DICKSON CITY — Austin Bennett hoisted his daughter’s car seat in the crook of his arm as he made his way through the crowded aisles of the Great Northeast Job Fair.
With his girlfriend, Taylor Johnson, by his side, the two 19-year-olds traveled from Montrose looking for work. Mr. Bennett has been unemployed for about two weeks, he said, after leaving a job with the Cabot Oil & Gas subsidiary GasSearch Drilling Services.
“I ended up leaving for a different job, and then that different job didn’t work out so well,” he said.
With a precipitous drop in new well activity tied to the low price of natural gas, Mr. Bennett is having a hard time finding work in Susquehanna County’s gas fields, and the young couple is trying to make ends meet living on their own.
After giving birth to their baby, Layla, three months ago, Ms. Johnson needs to get back to work. She had worked only at a Pump-N-Pantry convenience store before the baby arrived, and worried she wouldn’t have enough experience for employers to eye her as a qualified candidate, she said.
Mr. Bennett has sought work with other gas companies, but he has no formal training, only experience as a roustabout, or low-level well pad worker.
“You’ll see a couple companies hiring here and there, but most of them are for higher-up positions that not your every-day person walking off the street is qualified for,” he said. “I did apply for a job at Southwestern Energy for another roustabout laborer position, but … ” his voice trailed off.
The two joined about 1,600 job hunters seeking work among 89 area employers represented in Genetti Manor. The Times-Tribune and the Citizens’ Voice sponsored the fair with Geisinger and co-sponsors T.J. Maxx and CPG International.
“Right now, I just need to get back to work, to be perfectly honest,” said Jason Biassi of Pittston.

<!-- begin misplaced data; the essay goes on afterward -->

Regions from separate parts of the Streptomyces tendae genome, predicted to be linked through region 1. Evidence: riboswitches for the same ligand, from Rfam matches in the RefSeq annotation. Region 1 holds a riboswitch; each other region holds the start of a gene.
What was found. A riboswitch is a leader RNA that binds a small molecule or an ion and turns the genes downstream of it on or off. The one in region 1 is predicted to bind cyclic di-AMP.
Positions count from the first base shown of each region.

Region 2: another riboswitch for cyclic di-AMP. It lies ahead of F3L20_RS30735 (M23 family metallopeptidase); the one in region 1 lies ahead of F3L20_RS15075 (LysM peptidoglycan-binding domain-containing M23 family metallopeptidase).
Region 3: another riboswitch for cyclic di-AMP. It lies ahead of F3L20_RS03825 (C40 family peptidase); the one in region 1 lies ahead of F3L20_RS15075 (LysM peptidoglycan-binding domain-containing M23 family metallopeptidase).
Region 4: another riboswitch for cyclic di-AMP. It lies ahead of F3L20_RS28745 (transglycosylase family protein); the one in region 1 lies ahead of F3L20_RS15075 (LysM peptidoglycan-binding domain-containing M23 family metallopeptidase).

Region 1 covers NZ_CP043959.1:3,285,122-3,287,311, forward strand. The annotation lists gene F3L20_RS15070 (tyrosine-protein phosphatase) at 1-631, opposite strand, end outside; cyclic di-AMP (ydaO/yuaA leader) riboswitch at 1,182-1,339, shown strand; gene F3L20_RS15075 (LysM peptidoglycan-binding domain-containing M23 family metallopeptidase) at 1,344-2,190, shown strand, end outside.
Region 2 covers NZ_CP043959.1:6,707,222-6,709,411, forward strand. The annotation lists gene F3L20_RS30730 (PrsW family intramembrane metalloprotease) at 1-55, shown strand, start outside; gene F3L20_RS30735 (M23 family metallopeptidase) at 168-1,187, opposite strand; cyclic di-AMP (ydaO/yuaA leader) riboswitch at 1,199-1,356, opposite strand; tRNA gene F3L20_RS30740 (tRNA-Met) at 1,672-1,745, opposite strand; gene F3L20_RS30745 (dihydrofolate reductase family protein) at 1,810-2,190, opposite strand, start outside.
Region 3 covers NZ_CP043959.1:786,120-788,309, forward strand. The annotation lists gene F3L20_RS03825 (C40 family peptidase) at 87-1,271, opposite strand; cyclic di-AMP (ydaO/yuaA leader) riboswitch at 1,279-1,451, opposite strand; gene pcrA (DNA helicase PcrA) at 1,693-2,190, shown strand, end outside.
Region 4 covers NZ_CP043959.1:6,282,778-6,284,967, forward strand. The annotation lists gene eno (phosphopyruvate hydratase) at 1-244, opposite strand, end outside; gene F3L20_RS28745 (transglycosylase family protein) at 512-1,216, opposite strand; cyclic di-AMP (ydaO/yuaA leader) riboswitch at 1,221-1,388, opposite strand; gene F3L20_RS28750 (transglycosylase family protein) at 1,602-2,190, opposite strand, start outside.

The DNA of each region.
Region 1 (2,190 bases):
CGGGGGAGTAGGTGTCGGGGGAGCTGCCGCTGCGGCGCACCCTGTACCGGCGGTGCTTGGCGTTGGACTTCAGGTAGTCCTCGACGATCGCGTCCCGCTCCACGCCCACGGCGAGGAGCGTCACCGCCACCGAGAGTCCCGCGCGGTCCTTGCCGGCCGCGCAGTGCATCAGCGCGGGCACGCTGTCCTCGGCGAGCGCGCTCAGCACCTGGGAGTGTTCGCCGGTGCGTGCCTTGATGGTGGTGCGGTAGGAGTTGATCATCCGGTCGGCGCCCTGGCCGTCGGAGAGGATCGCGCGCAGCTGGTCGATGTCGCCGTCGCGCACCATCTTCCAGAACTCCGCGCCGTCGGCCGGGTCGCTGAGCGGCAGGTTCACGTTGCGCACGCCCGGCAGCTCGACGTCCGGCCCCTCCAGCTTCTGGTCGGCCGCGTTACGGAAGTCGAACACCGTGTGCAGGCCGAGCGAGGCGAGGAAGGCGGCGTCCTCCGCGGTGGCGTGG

The 33-year-old lost his job as a medical technologist at River View Personal Care home in Jenkins Twp. when the building caught fire back in December and never reopened. Mr. Biassi expected to apply with four or five employers, he said, adding that accessibility by public transportation was priority because he doesn’t drive.
Most recent jobs data reveal that the Scranton/Wilkes-Barre region lags behind the rest of the state with its unemployment rate, at 6.3 percent, third highest among Pennsylvania’s metro areas.
Scouts manning the booths Wednesday said the jobs are there for the right takers.
The Old Forge power chair/scooter manufacturer Golden Technologies has about five positions open, three of them entry-level, human resources manager Barb Eyet said.
National Book Company Inc. in Dunmore has about 10 open warehouse positions, human resources director Linda Saslo said.
Tobyhanna Army Depot human resources specialist Carrie Shay said the massive plant seldom has entry-level openings, and a job fair for her is more about making connections and sharing information.
“I think a lot of people don’t know how to apply,” she said. “A lot of people think you have to be a veteran to work at the depot, but you don’t.”
This article was written by Jon O’Connell from The Times-Tribune, Scranton, Pa. and was legally licensed through the NewsCred publisher network.